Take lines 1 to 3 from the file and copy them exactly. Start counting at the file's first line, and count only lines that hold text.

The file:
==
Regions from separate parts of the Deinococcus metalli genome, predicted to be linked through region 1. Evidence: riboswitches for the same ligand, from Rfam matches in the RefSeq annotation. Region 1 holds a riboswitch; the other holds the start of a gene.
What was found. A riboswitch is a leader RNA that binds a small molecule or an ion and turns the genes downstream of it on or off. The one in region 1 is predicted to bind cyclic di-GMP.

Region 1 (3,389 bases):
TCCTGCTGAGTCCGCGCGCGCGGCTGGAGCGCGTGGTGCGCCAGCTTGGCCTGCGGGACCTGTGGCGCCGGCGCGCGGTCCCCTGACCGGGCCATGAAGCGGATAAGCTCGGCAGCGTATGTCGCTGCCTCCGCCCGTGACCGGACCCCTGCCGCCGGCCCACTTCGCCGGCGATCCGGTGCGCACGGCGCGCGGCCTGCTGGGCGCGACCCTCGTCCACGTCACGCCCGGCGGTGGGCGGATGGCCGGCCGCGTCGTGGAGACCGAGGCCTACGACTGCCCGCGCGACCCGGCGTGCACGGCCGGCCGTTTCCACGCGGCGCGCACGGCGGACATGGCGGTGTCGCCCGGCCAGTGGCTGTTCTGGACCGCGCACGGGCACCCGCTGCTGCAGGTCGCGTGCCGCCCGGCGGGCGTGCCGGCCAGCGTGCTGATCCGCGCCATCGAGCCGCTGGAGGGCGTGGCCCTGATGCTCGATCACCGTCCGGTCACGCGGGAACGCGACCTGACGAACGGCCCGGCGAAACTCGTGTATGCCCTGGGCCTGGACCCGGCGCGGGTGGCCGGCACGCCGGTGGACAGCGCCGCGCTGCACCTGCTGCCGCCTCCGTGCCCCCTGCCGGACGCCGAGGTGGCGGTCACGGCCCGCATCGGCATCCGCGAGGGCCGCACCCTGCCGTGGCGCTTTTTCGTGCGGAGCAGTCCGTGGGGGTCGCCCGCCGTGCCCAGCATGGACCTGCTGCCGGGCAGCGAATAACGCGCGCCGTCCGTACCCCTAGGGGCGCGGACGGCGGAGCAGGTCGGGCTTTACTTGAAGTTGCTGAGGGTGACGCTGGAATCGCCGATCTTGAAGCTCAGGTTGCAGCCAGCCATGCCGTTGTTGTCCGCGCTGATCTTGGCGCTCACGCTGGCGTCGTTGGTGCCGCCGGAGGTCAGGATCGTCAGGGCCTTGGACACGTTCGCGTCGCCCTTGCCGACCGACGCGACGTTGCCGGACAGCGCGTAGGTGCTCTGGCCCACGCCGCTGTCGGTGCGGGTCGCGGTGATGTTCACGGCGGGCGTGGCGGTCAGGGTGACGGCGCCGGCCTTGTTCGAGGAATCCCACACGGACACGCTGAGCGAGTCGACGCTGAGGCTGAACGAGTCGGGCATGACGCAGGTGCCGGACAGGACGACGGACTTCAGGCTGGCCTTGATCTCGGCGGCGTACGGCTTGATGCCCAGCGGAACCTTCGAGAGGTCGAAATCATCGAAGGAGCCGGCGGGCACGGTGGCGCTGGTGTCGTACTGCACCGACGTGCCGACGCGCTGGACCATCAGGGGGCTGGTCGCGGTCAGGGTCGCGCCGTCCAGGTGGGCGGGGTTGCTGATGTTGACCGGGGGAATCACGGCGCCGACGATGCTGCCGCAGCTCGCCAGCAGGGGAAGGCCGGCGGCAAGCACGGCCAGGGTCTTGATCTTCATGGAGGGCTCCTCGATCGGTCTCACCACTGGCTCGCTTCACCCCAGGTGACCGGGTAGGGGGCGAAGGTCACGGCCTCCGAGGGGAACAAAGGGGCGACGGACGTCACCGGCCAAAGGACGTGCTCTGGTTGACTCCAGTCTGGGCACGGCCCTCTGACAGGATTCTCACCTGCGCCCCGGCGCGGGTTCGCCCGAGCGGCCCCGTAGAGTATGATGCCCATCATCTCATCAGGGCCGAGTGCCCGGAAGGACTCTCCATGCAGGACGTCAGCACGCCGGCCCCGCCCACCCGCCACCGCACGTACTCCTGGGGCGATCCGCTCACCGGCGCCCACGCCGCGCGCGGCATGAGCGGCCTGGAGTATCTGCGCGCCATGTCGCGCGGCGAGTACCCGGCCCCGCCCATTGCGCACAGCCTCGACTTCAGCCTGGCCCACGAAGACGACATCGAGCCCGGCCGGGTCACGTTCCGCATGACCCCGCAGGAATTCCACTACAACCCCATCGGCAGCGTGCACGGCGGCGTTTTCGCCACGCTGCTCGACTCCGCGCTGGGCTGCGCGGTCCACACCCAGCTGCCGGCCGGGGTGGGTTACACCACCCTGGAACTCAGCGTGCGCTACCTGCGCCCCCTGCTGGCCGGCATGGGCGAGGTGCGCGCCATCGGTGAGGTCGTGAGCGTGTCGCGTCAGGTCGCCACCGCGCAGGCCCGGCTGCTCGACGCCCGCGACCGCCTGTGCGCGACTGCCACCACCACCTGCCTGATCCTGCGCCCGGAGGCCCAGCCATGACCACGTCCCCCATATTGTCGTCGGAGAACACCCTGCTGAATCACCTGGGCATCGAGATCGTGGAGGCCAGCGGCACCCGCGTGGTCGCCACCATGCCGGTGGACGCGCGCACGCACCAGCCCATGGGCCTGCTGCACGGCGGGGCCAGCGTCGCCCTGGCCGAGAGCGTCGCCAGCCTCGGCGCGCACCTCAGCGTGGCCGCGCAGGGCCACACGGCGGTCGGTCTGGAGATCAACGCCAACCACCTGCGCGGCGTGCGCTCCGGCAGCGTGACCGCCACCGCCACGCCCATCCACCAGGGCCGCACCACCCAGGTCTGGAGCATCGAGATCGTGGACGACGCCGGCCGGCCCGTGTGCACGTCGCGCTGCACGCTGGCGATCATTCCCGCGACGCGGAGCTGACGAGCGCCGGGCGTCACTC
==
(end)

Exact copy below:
Regions from separate parts of the Deinococcus metalli genome, predicted to be linked through region 1. Evidence: riboswitches for the same ligand, from Rfam matches in the RefSeq annotation. Region 1 holds a riboswitch; the other holds the start of a gene.
What was found. A riboswitch is a leader RNA that binds a small molecule or an ion and turns the genes downstream of it on or off. The one in region 1 is predicted to bind cyclic di-GMP.

Region 1 (3,389 bases):